Landtagsarchivariat (Hrsg.)

Die Thronreden und Adressen im bayerischen Landtag während der Zeit von 1819-1892 (I.-XXXI. Landtag)
Auf Veranlassung der Bibliothekkommission des Landtags als Probedruck des General-Repertoriums über die Landtagsverhandlungen herausgegeben

München, 1893

Ernst von Bomhard

Staatsminister a.D. Eduard von Bomhard, Staatsrat i.o.D. und Reichsrat der Krone Bayern.
Ein Lebens- und Charakterbild, verfaßt nach den Tagebuchaufzeichnungen Eduard von Bomhards

München und Berlin, 1913

Chlodwig zu Hohenlohe-Schillingsfürst (Band 1)

Denkwürdigkeiten des Fürsten Chlodwig zu Hohenlohe-Schillingsfürst

herausgegeben von Friedrich Curtius
Stuttgart und Leipzig, 1906

Chlodwig zu Hohenlohe-Schillingsfürst (Band 2)

Denkwürdigkeiten des Fürsten Chlodwig zu Hohenlohe-Schillingsfürst

herausgegeben von Friedrich Curtius
Stuttgart und Leipzig, 1906

Chlodwig zu Hohenlohe-Schillingsfürst

Denkwürdigkeiten der Reichskanzlerzeit
herausgegeben von Karl Alexander von Müller
Stuttgart, 1931
(Deutsche Geschichtsquellen des 19. Jahrhunderts; 28)

Otto von Bray-Steinburg
N.N. [Hrsgg.]
Karl Theodor von Heigel [Vorwort]

Graf Otto von Bray-Steinburg.
Denkwürdigkeiten aus seinem Leben

Leipzig, 1901

The Wars of German Unification 1866 and 1870/71

In the context of the contrast between Prussia and Austria-Hungary, the kingdom of Bavaria ruled by King Maximilian tried to establish a "third Germany" of the southern and central German states under the auspices of Bavaria. At the death of Maximilian, this project had almost failed. Nonetheless, the young Ludwig II adhered to it, while Minister Ludwig von der Pfordten (1811-1880) continued in office.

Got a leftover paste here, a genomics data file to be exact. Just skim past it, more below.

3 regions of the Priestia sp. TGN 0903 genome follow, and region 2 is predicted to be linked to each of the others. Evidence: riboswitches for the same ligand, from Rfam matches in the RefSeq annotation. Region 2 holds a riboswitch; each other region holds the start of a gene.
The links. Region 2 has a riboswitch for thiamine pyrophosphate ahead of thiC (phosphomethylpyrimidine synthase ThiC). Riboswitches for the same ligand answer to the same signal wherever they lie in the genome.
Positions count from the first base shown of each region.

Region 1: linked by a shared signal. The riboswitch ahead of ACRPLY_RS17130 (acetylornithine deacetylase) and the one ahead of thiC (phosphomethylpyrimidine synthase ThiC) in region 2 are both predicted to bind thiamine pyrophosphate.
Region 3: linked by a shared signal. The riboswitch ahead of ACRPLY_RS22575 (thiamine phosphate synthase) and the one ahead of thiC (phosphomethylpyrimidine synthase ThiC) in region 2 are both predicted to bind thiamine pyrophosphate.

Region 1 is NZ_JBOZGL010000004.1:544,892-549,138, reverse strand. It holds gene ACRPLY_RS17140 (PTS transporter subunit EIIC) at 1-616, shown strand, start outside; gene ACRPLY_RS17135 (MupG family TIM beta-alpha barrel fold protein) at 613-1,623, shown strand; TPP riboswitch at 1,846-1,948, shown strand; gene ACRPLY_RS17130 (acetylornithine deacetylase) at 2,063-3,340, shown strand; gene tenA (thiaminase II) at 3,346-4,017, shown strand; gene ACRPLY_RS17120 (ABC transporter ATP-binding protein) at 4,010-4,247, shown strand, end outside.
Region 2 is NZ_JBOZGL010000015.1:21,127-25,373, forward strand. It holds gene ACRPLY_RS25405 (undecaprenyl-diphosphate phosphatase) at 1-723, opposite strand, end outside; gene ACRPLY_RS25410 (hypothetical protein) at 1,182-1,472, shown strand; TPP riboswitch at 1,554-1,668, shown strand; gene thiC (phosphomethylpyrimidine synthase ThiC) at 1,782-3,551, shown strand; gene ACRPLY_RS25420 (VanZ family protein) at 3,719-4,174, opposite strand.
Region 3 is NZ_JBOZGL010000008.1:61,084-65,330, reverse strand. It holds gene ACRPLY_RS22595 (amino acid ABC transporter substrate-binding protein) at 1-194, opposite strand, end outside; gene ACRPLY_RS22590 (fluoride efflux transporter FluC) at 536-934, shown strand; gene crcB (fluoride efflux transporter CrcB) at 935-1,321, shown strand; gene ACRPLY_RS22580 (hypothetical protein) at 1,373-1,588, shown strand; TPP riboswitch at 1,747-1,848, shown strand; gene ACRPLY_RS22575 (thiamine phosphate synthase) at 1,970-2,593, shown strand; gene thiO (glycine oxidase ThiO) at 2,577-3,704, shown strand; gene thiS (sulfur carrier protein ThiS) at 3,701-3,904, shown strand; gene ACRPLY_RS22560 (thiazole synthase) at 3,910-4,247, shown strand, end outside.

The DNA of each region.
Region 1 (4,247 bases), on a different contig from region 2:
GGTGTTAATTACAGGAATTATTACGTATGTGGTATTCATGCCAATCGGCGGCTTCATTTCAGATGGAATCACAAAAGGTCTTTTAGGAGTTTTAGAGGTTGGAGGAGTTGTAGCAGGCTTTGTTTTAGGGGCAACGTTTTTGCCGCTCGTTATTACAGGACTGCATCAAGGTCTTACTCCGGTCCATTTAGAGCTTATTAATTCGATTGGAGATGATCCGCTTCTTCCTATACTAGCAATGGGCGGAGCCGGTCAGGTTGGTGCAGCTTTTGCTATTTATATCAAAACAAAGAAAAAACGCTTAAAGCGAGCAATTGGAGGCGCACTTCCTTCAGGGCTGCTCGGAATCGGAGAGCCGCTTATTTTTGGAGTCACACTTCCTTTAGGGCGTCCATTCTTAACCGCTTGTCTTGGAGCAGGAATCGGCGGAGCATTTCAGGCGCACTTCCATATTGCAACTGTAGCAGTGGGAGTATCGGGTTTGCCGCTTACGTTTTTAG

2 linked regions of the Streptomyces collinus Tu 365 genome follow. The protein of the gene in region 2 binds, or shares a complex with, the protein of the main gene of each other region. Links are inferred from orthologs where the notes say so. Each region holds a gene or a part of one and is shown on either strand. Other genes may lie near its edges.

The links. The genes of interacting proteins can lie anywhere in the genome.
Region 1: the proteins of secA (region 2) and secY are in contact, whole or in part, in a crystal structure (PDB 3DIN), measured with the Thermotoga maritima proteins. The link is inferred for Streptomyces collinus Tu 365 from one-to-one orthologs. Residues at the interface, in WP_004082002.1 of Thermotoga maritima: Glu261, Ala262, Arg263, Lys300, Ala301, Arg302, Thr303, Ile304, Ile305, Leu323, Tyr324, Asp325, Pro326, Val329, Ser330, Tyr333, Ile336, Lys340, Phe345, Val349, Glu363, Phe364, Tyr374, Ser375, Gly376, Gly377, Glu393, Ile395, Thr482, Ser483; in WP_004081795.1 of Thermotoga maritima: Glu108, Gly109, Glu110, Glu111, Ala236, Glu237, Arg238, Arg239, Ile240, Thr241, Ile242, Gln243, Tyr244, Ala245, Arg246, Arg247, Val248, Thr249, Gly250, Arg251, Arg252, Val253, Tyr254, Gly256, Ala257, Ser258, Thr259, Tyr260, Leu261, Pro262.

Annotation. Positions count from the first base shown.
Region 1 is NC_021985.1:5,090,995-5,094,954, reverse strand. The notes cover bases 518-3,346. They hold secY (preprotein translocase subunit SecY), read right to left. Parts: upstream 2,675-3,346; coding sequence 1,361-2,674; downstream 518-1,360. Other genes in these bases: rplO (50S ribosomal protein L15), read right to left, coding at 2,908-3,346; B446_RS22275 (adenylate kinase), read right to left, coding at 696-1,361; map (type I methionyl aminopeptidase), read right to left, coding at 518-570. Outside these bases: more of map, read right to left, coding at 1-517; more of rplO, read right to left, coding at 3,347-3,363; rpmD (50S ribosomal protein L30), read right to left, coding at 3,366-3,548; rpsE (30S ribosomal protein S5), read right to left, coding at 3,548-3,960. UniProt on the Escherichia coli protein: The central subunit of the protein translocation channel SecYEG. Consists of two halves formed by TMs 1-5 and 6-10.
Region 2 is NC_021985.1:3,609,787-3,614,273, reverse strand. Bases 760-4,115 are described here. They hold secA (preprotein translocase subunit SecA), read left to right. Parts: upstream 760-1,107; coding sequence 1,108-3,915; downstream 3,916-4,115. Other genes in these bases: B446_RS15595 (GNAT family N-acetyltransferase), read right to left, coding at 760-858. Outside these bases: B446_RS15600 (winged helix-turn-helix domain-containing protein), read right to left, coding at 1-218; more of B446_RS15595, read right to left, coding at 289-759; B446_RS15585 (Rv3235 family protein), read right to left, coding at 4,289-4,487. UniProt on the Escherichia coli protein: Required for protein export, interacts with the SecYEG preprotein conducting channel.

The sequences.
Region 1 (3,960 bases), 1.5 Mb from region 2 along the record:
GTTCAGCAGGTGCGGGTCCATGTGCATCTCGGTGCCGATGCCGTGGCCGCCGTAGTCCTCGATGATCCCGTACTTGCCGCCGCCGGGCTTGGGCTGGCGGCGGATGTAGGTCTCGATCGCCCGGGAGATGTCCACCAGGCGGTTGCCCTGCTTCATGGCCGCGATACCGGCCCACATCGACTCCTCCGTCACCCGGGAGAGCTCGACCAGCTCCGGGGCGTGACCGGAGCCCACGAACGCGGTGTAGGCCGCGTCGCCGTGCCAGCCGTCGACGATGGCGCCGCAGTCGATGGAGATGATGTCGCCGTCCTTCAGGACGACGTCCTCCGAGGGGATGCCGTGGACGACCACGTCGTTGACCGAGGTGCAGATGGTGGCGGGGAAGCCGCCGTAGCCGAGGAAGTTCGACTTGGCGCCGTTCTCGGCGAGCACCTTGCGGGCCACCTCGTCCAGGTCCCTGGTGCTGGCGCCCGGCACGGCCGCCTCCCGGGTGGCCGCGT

Even though it was obvious that the Bavarian army was no match for the Prussian armed forces, Bavarian politics risked a war, which duly broke out after the escalation of the Schleswig-Holstein crisis in 1866. Despite Bavaria being no more than a sideshow, the Bavarian army suffered damaging defeats against the Prussian units. Only Bismarck’s considerations prevented major Bavarian losses of territory during the peace treaty at Prague. However, Bavaria consequently had to enter secret alliances with the Norddeutsche Bund (Northern German Alliance).

Bismarck’s unification policy came to its conclusion during the German-French War of 1870/71. Although Ludwig II was against the war and anticipated its consequences, he tried to take the political initiative and to maintain thereby at least the sovereignty of Bavaria. The Bavarian army responded therefore particularly quickly to the summons to relieve the allies. Subsequently, the king failed, however, to prevent Bavaria’s accession to the Deutsche Reich (German Empire); in addition, he had to offer the imperial crown to the odious Prussian king by means of the "Kaiserbrief" (emperor’s letter), which Bismarck had already composed for him. In the new Deutsche Reich, Bavaria kept some of its special privileges that could not disguise the country’s loss of power. This personal defeat, which was felt very deeply by Ludwig II, constituted the decisive moment when the king completely retreated from the public sphere.

The available digitised documents allow for insights into the upheavals of these years. Maps illustrate the position of Bavaria within Germany before and after the war of 1866; an eyewitness report about the military events near Bad Kissingen published anonymously contrasts with the apologetic official account of the achievements of the Bavarian army.